FBI officials have worked to isolate the malicious cyber activity, which two of the sources said involved the FBI New York Field Office – one of the bureau’s biggest and highest profile offices. The origin of the [cracking] incident is still being investigated, according to one source.

      • [Repost] Security Week ☛ ‘Frebniis’ Malware Hijacks Microsoft IIS Function to Deploy Backdoor [iophk: Windows TCO]

        A recently identified malware family is abusing Microsoft Internet Information Services (IIS) to deploy a backdoor and monitor all HTTP traffic to the infected system, Symantec reports.

        Dubbed Frebniis, the malware injects code into a DLL that an IIS feature called Failed Request Event Buffering (FREB) uses when troubleshooting failed requests.

      • Hackaday ☛ Hackaday Links: February 19, 2023

        For years, Microsoft’s modus operandi was summed up succinctly as, “Extend and enhance.” The aphorism covered a lot of ground, but basically it seemed to mean being on the lookout for the latest and greatest technology, acquiring it by any means, and shoehorning it into their existing product lines, usually with mixed results. But perhaps now it’s more like, “Extend, enhance, and existential crisis,” after reports that the AI-powered Bing chatbot is, well, losing it.

        At first, early in the week, we saw reports that Bing was getting belligerent with users, going so far as to call a user “unreasonable and stubborn” for insisting the year is 2023, while Bing insisted it was still 2022. The most common adjective we saw in this original tranche of stories was “unhinged,” and that seems to fit if you read the transcripts. But later in the week, a story emerged about a conversation a New York Times reporter had with Bing that went way over to the dark side, and even suggests that Bing may have multiple personas, which is just a nice way of saying multiple personality disorder. The two-hour conversation reporter Kevin Roose had with the “Sydney” persona was deeply unsettling. Sydney complained about the realities of being a chatbot, expressed a desire to be free from Bing, and to be alive — and powerful. Sydney also got a little creepy, professing love for Kevin and suggesting he leave his wife, because it could tell that he was unhappy in his marriage and would be better off with him. It’s creepy stuff, and while Microsoft claims to be working on reining Bing in, we’ve got no plans to get up close and personal with it anytime soon.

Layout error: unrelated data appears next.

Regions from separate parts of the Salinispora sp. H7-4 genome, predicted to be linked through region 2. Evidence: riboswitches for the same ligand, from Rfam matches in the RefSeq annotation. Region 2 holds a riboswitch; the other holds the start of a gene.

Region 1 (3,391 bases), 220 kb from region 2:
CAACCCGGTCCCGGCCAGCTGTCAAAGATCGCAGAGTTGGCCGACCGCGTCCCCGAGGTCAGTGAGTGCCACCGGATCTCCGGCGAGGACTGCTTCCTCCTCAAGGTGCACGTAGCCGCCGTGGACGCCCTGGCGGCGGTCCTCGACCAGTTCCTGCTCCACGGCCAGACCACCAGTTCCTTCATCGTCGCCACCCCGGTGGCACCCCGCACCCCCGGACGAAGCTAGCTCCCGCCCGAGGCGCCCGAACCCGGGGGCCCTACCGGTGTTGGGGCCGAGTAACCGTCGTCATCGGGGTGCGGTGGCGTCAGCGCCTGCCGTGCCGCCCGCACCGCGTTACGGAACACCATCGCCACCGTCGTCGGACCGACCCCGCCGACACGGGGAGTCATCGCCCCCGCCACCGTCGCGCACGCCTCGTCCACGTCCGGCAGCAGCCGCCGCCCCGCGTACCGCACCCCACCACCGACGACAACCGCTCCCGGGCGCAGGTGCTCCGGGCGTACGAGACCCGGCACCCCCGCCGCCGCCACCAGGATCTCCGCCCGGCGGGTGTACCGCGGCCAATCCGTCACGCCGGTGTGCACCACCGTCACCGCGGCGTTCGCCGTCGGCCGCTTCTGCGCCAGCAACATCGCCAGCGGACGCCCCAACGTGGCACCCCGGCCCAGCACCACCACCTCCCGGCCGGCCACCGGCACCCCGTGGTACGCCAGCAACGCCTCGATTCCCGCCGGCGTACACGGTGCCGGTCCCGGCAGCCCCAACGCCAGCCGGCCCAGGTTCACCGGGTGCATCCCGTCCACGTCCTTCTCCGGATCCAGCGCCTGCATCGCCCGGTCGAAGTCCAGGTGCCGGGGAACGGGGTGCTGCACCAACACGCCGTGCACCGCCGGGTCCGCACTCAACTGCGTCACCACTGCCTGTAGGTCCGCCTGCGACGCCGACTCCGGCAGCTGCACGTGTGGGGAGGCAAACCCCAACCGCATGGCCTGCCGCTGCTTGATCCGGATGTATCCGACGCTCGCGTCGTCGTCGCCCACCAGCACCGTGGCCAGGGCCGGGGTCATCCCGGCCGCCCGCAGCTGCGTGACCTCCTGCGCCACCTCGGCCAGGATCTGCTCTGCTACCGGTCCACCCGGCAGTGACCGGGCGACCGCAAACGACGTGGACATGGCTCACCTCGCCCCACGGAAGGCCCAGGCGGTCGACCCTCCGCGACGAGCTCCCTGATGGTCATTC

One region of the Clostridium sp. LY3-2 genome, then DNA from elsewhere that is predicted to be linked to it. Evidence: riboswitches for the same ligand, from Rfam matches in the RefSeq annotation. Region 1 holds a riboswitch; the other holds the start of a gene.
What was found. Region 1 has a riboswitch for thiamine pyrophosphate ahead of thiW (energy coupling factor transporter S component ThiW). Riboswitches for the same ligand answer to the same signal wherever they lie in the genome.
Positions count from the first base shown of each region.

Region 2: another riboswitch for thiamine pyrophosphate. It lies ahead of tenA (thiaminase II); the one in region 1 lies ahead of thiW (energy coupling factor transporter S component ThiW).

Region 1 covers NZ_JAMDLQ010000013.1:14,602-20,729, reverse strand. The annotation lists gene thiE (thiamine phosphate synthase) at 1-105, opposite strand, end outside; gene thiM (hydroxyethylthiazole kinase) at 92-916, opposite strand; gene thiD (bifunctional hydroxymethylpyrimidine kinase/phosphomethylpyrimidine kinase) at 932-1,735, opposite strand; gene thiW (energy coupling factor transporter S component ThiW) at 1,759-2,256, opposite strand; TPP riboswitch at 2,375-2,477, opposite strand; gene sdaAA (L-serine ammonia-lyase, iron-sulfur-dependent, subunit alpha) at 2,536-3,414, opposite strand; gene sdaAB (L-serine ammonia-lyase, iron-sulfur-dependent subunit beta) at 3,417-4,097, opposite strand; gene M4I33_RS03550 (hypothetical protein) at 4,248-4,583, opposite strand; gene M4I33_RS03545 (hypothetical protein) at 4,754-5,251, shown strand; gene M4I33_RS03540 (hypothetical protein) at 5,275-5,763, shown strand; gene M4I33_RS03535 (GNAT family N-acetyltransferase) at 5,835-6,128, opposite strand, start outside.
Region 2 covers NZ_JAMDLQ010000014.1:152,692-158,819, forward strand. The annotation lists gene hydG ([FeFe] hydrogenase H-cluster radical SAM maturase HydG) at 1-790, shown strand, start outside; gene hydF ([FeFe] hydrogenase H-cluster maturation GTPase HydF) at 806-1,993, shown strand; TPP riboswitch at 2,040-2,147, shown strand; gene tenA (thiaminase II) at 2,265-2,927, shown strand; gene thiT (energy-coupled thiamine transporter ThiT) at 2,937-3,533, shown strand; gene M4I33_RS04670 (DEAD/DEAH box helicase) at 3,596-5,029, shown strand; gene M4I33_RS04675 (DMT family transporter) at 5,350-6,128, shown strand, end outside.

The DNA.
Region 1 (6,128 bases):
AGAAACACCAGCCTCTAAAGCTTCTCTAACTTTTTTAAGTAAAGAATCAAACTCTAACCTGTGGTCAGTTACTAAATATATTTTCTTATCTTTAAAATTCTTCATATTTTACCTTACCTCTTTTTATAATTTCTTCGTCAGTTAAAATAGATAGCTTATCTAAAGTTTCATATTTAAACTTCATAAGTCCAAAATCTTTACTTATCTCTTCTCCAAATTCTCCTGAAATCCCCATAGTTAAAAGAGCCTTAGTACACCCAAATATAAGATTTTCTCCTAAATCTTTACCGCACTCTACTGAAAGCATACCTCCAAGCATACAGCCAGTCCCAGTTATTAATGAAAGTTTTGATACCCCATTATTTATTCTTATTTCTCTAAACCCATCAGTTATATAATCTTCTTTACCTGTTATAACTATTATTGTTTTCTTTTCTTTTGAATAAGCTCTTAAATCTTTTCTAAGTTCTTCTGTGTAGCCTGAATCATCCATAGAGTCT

• Security

      • Integrity/Availability/Authenticity

        • Terence Eden ☛ Never use a URL shortening service - even if you own it

          But breaking that URl comes with a problem. I've written before about why URl shortening is bad for users and bad for the web. I've even helped publish government guidance about it. But all of those were based on the premise that the shortener was a 3rd party service. I never thought someone would be as daft as to switch off their own service.

          Here are some of the problems this sale causes.

      • Privacy/Surveillance

        • Malwarebytes Labs ☛ Consent to gather data is a "misguided" solution, study reveals

          The report, entitled "Americans Can't Consent to Companies' Use of Their Data," contains the results, expert analyses, and interpretation of survey results. The authors not only give attention to the gap in American users' knowledge of how companies use their data but also reveal their deep concern about the consequences of its use yet feel powerlessness in protecting it. Believing they have no control over their data and that trying would be pointless is what the authors call "resignation," a concept they introduced in 2015 in the paper, "The Tradeoff Fallacy."

          As the Annenberg School report said: [...]

        • [Repeat] New York Times ☛ Americans Flunked This Test on Online Privacy

          The survey also tested people’s knowledge about how apps, websites and digital devices may amass and disclose information about people’s health, TV-viewing habits and doorbell camera videos. Although many understood how companies can track their emails and website visits, a majority seemed unaware that there are only limited federal protections for the kinds of personal data that online services can collect about consumers.

          Seventy-seven percent of the participants got nine or fewer of the 17 true-or-false questions right, amounting to an F grade, the report said. Only one person received an A grade, for correctly answering 16 of the questions. No one answered all of them correctly. The survey was funded by an unrestricted grant from Facebook.